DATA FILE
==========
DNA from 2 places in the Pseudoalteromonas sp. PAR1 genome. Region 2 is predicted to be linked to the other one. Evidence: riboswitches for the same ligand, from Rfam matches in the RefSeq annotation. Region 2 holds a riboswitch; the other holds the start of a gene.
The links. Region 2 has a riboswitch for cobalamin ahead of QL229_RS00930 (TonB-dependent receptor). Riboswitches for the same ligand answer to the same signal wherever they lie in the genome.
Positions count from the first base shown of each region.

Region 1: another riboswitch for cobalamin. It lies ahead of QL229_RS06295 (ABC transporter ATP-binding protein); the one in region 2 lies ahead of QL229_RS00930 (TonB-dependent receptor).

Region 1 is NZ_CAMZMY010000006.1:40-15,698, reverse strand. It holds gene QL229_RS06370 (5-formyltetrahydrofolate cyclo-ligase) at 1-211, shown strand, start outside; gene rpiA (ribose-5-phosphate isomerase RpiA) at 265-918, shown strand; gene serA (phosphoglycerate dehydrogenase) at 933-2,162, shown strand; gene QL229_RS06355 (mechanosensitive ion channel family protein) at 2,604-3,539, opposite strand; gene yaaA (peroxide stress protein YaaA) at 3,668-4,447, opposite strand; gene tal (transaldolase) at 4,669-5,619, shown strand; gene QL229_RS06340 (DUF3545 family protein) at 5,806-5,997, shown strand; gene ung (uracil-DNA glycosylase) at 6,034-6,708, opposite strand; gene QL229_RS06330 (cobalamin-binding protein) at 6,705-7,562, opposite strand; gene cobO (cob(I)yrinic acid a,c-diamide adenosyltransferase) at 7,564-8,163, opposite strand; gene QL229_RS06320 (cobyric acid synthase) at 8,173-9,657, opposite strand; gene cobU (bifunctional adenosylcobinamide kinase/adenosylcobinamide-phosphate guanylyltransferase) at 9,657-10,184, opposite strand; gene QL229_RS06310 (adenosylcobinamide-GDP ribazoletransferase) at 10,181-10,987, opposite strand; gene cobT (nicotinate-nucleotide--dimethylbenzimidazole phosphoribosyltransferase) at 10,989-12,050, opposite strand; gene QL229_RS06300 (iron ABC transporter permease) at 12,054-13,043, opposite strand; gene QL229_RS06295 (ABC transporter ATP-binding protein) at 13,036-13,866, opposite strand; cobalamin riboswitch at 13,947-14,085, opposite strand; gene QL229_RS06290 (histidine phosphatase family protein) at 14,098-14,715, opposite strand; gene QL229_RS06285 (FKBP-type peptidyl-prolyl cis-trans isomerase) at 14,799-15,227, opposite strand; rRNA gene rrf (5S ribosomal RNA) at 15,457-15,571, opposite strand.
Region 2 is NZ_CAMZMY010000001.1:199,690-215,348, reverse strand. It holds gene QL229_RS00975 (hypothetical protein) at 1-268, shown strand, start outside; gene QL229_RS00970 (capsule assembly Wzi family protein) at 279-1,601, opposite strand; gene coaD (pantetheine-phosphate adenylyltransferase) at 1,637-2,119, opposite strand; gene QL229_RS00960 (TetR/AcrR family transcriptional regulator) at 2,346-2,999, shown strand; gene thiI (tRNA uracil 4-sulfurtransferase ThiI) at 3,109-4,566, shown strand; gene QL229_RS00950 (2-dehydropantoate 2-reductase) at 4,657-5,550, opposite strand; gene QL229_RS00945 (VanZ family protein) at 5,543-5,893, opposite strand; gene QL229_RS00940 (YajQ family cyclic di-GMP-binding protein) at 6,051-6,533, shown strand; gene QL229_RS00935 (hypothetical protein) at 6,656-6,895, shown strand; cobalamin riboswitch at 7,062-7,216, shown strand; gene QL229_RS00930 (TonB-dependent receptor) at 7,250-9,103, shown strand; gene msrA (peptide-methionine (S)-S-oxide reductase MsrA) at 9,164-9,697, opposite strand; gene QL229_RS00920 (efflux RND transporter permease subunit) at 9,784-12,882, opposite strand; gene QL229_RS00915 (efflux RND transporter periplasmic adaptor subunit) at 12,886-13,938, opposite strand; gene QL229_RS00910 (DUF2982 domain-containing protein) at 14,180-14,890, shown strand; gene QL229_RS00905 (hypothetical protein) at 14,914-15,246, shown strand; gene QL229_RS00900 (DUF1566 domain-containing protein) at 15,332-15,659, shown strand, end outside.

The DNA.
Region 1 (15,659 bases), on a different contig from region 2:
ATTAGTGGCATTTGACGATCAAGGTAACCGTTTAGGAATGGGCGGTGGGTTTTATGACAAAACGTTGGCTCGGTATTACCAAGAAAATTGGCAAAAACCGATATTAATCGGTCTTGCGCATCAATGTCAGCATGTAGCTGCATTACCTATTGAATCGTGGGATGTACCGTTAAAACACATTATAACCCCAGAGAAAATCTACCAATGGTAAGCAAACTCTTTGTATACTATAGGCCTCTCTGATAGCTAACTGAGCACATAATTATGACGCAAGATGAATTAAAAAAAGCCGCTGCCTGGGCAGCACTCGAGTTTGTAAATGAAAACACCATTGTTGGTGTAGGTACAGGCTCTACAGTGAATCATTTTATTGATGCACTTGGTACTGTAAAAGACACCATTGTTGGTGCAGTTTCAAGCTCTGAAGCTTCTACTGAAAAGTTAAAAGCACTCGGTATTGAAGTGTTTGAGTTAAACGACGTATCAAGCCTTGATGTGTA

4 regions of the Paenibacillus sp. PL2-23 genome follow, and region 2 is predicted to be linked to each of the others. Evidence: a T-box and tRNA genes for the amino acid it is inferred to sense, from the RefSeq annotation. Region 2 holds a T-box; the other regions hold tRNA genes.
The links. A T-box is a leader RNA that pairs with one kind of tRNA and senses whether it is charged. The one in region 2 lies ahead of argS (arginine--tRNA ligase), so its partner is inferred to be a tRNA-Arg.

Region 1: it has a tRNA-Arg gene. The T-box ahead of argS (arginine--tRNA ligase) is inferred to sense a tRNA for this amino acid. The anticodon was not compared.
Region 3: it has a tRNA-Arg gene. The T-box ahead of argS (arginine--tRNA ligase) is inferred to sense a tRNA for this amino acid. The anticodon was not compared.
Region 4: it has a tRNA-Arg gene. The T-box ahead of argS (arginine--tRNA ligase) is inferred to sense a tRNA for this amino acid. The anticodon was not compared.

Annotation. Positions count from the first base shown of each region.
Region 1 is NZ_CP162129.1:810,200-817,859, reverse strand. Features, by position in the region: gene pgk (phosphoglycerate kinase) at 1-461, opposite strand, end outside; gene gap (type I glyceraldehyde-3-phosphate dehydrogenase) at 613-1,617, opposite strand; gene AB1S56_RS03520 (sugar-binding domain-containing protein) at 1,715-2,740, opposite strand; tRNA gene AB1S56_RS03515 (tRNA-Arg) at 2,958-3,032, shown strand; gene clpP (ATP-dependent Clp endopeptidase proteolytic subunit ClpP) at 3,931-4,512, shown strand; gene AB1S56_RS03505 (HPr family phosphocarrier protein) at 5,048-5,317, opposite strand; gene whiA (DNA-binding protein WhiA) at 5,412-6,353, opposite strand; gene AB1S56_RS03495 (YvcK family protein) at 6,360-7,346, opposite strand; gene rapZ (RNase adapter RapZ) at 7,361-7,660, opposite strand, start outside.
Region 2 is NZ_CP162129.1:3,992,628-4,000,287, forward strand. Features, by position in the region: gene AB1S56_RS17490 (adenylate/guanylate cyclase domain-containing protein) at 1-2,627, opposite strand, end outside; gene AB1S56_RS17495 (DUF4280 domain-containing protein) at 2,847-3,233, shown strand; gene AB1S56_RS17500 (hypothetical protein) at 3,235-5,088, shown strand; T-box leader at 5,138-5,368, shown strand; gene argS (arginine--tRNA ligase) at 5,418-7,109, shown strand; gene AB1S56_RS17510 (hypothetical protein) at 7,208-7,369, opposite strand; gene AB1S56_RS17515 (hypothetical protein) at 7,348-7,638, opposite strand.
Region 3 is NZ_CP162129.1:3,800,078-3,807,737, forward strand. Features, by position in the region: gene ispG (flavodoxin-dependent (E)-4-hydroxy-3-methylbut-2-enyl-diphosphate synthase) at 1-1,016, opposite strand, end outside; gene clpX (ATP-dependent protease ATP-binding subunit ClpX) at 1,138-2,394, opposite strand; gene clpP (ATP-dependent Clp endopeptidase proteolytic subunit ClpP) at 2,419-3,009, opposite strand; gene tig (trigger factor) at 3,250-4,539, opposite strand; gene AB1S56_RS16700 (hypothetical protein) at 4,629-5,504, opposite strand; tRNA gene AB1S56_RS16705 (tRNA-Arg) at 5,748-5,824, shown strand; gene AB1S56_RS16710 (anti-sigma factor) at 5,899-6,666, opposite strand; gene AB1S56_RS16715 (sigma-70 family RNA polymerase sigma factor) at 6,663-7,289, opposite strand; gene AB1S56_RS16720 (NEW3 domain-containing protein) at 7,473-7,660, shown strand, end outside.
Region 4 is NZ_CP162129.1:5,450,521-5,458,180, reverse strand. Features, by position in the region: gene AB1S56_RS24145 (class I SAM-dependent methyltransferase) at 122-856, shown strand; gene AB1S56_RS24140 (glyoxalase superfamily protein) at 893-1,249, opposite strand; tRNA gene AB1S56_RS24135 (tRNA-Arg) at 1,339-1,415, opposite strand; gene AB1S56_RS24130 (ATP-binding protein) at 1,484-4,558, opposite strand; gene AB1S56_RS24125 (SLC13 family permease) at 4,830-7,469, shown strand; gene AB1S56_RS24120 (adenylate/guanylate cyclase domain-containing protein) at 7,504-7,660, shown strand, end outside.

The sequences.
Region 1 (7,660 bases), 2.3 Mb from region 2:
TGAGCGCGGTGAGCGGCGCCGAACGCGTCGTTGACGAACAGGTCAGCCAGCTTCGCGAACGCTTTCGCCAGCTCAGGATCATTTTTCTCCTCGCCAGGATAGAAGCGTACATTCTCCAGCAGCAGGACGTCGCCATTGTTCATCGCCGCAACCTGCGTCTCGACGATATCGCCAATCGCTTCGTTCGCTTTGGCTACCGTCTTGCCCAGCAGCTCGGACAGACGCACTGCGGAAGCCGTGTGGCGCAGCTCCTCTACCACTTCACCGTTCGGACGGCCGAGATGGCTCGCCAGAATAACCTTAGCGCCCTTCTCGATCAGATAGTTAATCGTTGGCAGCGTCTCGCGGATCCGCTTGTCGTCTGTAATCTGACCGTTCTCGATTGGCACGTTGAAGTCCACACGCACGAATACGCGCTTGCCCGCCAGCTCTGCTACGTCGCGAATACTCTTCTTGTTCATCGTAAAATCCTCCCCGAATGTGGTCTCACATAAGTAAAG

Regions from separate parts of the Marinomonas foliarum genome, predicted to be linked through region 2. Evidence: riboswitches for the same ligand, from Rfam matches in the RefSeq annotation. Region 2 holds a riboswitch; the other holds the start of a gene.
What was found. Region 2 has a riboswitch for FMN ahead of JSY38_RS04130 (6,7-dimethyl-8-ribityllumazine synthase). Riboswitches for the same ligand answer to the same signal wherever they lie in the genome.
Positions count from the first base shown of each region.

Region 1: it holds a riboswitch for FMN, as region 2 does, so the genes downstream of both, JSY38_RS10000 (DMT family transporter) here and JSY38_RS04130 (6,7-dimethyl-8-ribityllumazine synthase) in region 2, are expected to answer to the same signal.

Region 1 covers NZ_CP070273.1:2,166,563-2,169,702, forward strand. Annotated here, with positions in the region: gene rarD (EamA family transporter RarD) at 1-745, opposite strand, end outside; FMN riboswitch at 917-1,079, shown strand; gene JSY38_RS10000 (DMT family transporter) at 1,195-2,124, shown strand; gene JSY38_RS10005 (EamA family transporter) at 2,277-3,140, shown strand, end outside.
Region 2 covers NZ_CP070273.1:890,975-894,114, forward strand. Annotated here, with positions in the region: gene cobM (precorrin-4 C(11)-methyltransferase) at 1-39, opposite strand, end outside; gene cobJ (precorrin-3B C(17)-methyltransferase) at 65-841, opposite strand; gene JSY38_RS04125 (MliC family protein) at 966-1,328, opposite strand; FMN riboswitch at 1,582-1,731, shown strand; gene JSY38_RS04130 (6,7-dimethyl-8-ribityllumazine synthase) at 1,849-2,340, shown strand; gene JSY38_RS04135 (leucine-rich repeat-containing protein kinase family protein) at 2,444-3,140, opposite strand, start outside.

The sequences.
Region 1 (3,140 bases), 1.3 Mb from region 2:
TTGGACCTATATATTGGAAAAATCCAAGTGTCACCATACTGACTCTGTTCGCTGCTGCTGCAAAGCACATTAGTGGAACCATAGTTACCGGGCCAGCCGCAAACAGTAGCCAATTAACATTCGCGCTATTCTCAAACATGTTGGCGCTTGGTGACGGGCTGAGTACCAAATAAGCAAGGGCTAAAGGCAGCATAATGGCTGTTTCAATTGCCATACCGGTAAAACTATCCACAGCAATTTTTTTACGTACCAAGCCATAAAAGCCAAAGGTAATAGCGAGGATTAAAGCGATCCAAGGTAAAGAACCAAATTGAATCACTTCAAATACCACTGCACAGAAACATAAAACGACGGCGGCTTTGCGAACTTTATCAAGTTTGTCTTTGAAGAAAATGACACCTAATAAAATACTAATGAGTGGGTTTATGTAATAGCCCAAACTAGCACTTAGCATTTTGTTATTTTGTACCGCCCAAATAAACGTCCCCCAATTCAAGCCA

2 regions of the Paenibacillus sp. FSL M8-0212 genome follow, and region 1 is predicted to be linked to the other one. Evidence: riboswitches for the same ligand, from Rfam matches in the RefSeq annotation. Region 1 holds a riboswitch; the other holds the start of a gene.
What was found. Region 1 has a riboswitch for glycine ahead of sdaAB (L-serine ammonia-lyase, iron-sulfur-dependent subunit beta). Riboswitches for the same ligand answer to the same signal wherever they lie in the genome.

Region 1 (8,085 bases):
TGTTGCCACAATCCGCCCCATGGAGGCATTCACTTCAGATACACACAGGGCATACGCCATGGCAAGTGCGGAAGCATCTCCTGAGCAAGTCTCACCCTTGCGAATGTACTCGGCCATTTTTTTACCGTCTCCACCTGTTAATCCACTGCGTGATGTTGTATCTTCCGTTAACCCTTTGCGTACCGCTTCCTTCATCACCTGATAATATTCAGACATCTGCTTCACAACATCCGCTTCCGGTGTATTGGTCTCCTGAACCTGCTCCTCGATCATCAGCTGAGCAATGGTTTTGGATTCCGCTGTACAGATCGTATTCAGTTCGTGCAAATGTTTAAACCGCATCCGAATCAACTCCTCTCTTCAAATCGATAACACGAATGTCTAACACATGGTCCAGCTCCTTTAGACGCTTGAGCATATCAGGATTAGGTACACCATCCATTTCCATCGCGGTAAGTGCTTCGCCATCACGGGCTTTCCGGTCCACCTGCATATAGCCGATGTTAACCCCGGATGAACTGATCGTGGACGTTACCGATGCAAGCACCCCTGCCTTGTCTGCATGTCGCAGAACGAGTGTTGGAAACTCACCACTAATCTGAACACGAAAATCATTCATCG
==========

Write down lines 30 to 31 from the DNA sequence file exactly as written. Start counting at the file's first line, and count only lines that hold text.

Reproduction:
Region 1 (3,140 bases), 1.3 Mb from region 2:
TTGGACCTATATATTGGAAAAATCCAAGTGTCACCATACTGACTCTGTTCGCTGCTGCTGCAAAGCACATTAGTGGAACCATAGTTACCGGGCCAGCCGCAAACAGTAGCCAATTAACATTCGCGCTATTCTCAAACATGTTGGCGCTTGGTGACGGGCTGAGTACCAAATAAGCAAGGGCTAAAGGCAGCATAATGGCTGTTTCAATTGCCATACCGGTAAAACTATCCACAGCAATTTTTTTACGTACCAAGCCATAAAAGCCAAAGGTAATAGCGAGGATTAAAGCGATCCAAGGTAAAGAACCAAATTGAATCACTTCAAATACCACTGCACAGAAACATAAAACGACGGCGGCTTTGCGAACTTTATCAAGTTTGTCTTTGAAGAAAATGACACCTAATAAAATACTAATGAGTGGGTTTATGTAATAGCCCAAACTAGCACTTAGCATTTTGTTATTTTGTACCGCCCAAATAAACGTCCCCCAATTCAAGCCA